|4 people||15 minutes|
|Cook Time||Passive Time|
|15 minutes||12 hours|
Italian Chicken and White Beans made in electric pressure cooker in about 30 minutes time. I even used dry white beans that have been pre-soaked for better flavor.
- 1 lb chicken breasts boneless, skinless
- 1 tbsp Italian Sausage Seasoning
- 2 tsp Extra Virgin Olive Oil
- 1 medium onion medium dice
- 2 cloves garlic minced
- 1 medium yellow bell pepper medium dice
- 1/2 bulb fresh fennel bulb julienne
- 1/2 cup red wine to deglaze the pan
- 14 oz artichoke hearts quarters juice drained
- 8 oz tomato sauce
- 2 cups chicken stock
- 1 cup dry white beans pre-soaked over night
- 1 tsp kosher salt
- 1/2 tsp black pepper ground
- 1 tsp italian herbs
- 2 oz Parmesan cheese freshly grated
- 4 sprigs fresh fennel ferns to garnish
- Prepare all ingredients getting them organized before start cooking. I like to soak my dry beans overnight for quicker better cooking results. Cut the chicken into large stew size pieces.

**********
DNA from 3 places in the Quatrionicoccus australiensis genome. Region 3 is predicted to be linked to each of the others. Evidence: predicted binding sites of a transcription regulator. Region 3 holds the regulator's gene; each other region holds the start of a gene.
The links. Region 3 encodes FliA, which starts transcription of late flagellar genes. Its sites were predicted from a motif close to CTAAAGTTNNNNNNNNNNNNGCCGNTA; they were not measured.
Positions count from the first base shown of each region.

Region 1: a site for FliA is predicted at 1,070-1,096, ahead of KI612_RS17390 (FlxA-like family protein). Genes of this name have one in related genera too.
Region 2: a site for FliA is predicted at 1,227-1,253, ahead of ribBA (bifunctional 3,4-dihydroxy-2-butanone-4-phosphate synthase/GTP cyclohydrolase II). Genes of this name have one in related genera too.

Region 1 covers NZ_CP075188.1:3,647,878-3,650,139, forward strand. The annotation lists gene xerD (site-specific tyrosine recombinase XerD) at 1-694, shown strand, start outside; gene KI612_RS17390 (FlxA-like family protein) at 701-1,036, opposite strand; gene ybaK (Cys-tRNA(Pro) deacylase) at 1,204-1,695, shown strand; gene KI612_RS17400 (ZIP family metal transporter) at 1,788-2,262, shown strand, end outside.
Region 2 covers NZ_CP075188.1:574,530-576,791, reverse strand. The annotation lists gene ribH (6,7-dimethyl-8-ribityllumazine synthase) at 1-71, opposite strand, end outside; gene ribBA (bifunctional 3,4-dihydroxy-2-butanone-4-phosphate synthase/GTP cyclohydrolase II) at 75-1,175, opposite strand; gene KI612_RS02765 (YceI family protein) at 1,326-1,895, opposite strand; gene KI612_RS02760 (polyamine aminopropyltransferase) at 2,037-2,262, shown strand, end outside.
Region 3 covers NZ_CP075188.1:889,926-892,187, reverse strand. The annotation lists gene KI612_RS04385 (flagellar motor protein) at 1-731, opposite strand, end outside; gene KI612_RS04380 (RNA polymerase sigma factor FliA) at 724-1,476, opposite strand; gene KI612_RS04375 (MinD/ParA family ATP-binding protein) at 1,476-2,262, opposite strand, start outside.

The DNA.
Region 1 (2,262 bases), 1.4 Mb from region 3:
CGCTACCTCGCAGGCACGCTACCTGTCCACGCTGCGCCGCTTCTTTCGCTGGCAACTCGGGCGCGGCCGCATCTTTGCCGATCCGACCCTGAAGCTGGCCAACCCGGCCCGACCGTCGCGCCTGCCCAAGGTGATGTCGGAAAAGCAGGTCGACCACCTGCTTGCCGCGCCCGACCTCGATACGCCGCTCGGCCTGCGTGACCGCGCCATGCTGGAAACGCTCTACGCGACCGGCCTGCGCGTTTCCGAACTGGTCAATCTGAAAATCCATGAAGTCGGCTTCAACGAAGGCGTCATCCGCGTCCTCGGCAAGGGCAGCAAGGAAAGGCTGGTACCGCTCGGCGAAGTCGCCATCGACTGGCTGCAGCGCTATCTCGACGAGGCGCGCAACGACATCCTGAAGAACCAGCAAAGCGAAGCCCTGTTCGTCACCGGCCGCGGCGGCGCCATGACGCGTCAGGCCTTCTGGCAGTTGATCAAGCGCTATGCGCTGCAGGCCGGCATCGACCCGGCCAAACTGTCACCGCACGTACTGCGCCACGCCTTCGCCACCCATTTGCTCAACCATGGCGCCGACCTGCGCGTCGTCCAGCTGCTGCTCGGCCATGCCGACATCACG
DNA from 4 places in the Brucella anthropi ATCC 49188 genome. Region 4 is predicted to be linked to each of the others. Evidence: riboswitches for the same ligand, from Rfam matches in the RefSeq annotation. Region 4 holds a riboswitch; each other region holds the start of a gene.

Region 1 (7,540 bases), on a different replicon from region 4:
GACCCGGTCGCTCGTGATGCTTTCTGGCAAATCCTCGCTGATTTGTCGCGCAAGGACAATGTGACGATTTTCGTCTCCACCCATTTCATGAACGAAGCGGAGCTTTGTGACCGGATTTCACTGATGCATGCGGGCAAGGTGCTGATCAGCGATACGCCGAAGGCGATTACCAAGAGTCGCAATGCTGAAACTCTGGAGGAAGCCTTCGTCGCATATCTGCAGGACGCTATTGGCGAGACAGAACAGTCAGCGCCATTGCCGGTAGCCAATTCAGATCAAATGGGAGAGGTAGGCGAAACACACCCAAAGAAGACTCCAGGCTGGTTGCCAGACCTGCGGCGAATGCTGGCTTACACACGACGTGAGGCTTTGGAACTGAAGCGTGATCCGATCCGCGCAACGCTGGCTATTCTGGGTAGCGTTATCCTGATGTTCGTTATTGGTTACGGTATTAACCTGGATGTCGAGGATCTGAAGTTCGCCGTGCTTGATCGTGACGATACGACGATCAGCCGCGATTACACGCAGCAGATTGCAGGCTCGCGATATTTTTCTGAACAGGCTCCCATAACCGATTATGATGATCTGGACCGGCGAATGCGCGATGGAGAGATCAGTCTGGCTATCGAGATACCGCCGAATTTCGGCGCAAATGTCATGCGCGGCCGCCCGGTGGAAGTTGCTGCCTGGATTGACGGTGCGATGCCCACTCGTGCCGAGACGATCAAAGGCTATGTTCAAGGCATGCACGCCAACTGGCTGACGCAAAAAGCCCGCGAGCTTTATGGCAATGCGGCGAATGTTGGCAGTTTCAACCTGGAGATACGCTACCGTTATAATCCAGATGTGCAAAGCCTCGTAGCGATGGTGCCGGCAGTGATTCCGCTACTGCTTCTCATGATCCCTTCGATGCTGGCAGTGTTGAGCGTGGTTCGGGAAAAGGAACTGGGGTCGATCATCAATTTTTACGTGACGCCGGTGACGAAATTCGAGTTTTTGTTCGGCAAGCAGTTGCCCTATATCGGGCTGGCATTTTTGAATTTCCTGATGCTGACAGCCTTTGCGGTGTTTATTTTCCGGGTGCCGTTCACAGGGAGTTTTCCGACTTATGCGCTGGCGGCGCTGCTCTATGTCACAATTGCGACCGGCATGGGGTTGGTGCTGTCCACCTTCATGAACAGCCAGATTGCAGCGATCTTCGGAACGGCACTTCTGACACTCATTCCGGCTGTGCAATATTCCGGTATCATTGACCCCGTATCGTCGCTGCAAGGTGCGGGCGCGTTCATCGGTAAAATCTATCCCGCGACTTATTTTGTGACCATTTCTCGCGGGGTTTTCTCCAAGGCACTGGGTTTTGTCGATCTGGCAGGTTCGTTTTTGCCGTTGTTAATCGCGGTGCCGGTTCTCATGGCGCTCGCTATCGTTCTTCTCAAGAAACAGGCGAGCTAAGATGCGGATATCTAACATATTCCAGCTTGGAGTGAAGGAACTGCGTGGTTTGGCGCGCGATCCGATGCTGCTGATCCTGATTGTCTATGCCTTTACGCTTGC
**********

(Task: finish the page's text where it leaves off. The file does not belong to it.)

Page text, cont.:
- Turn on pressure cooker and add the garlic and olive oil to cooking container. Cook until garlic is flagrant.
- Mix the Italian Sausage Seasoning with large diced chicken stirring until the chicken is well coated.
- Add the seasoning Italian Chicken pieces to the cooking container, stirring occasionally to brown all the pieces of chicken.
- Remove seared Italian Chicken Pieces and place on resting plate. Then place sweet peppers, onions and fennel pieces into cooking container, sweat vegetables for 2 minutes. This builds another layer of flavor.
- Deglaze chicken with red wine.
- Next add to sweated vegetables the soaked white beans and stir them together.
- Finally add the artichokes, stock, tomato sauce, Italian Herbs, salt and pepper. Stir well to incorporate all ingredients together.
- Close the lid and set the timer for 15 minutes cooking. It will take a good 10 minutes to build up pressure, then it will cook for 15 minutes automatically. When finished it will beep and go into holding temperature and slow release the steam. This is best results, but you can quick release to achieve cooking time in 30 minutes time.
- Remove lid when pressure released and plate into wide rim bowls. Garnish with freshly grated parmesan cheese and fennel ferns. Enjoy!
For Italian Sausage Seasoning link.
Thanks for the class last evening (3/6/2017) at HyVee. We both enjoyed all the dishes you prepared. Who knew a cheesecake in a pressure cooker. I haven’t used it for pasta yet, but plan to try it.
The March 6th 2017 Hy Vee Class was great success, I am glad you enjoyed food. There are so many possibilities using these new pressure cookers. The quest continues to be more creative.